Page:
by Seth Godin
ISBN: 978-0-7499-2830-8, Publisher: Piatkus Books, 2007
Reviewed by: Julie Garland McLellan*
You will get better at anything you attempt if you put in the effort. After a while you will need to put in more and more effort for less and less gain. If you stick to your guns you will emerge as one of the few experts at whatever it is you chose to do. If you don’t stick to your guns you should quit fast before you put in too much effort for the gain you will get before quitting.
That is pretty much the entire message of the book. However, it is delivered in typical Seth Godin style with witty pithy observations and some astute criteria that will help the reader to decide when to invest the effort and when to cut their losses and run. In addition to ‘the dip’ of its title the book also describes two other curves that sum up most of my life’s experience: the cul-de-sac where you just can’t make progress no matter how much effort you put in, and the cliff, where effort is rewarded until sudden catastrophe strikes.
Anyone who has attempted to break into the world of the professional non-executive director will be familiar with the dip. At first it is all so easy, you work, you get qualified, you start to gain experience and then WHAM, the dip happens. This is where your hard-won experience and qualifications just aren’t enough to get you that important first paid directorship. This is where people start to say ‘stick with it for two years and if it hasn’t happened by then you should give up’. Seth says that is rot and I believe him. If you are going to give up, give up now before you waste any more effort. If, like me, you are determined to succeed, then love that dip. It is the dip that will eventually separate you from your competitors when you come out the other side and they quit trying right where the dip gets steepest.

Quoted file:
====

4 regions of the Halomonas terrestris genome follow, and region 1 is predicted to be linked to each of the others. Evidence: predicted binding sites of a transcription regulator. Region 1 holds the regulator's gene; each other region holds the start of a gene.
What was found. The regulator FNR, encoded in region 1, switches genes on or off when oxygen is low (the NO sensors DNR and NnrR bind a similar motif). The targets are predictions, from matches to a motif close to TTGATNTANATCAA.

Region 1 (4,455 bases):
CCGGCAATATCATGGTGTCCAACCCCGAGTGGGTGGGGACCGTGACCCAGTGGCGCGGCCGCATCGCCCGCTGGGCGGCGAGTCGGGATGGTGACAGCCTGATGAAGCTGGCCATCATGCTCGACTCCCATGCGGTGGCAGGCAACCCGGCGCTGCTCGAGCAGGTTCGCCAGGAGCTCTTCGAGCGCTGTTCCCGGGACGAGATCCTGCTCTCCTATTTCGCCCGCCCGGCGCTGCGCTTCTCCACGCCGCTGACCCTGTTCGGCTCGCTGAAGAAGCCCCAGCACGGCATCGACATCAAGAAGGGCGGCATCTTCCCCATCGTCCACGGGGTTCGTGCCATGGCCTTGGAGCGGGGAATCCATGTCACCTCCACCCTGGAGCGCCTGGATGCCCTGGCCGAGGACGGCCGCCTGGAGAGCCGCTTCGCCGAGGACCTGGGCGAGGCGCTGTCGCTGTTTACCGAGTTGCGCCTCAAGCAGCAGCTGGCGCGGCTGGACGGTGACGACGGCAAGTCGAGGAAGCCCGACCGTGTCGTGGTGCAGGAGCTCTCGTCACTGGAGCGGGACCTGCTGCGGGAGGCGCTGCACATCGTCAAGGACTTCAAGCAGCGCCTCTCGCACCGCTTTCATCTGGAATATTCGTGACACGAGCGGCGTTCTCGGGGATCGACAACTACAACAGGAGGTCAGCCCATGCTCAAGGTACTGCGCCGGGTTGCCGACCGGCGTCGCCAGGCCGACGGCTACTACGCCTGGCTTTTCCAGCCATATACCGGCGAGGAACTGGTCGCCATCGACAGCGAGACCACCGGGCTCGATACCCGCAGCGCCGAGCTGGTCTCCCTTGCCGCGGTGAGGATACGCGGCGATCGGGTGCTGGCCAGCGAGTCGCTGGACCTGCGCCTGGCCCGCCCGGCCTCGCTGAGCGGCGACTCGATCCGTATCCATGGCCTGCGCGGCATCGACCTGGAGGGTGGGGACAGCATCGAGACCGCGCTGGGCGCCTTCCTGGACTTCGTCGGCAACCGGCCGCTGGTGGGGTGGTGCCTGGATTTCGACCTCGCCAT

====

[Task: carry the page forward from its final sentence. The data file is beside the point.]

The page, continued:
The dip analogy works for everything from losing weight to becoming a champion golfer. The discussion of how to tell if you are approaching a dip, a cul-de-sac or a cliff edge is a bit lacking in specific differentiators. Even so; this is a helpful and practical book that gave me plenty of ‘Ah Ha’ moments.
There is a shocking error on page 19, where Seth talks about the ‘unchecked’ decision-making power of CEOs of Fortune 500 companies: Apart from insulting about three thousand Fortune 500 company directors, this book makes non stop sense.
Did I like ‘The Purple Cow’ more? Yes. That was a cute and sweet little book. This book is useful; more of a workhorse than ‘the cow’. It is a well observed analysis that I shall probably return to again and again. I know I will enjoy re-reading it and will find something new to apply it to every time I return to its pages.
*Julie Garland McLellan is a professional non-executive director and an AICD NSW Councillor. She is the author of “All Above Board: Great Governance for the Government Sector” and numerous articles on corporate strategy and governance.
Julie Garland McLellan to judge 2011 Global eBook Awards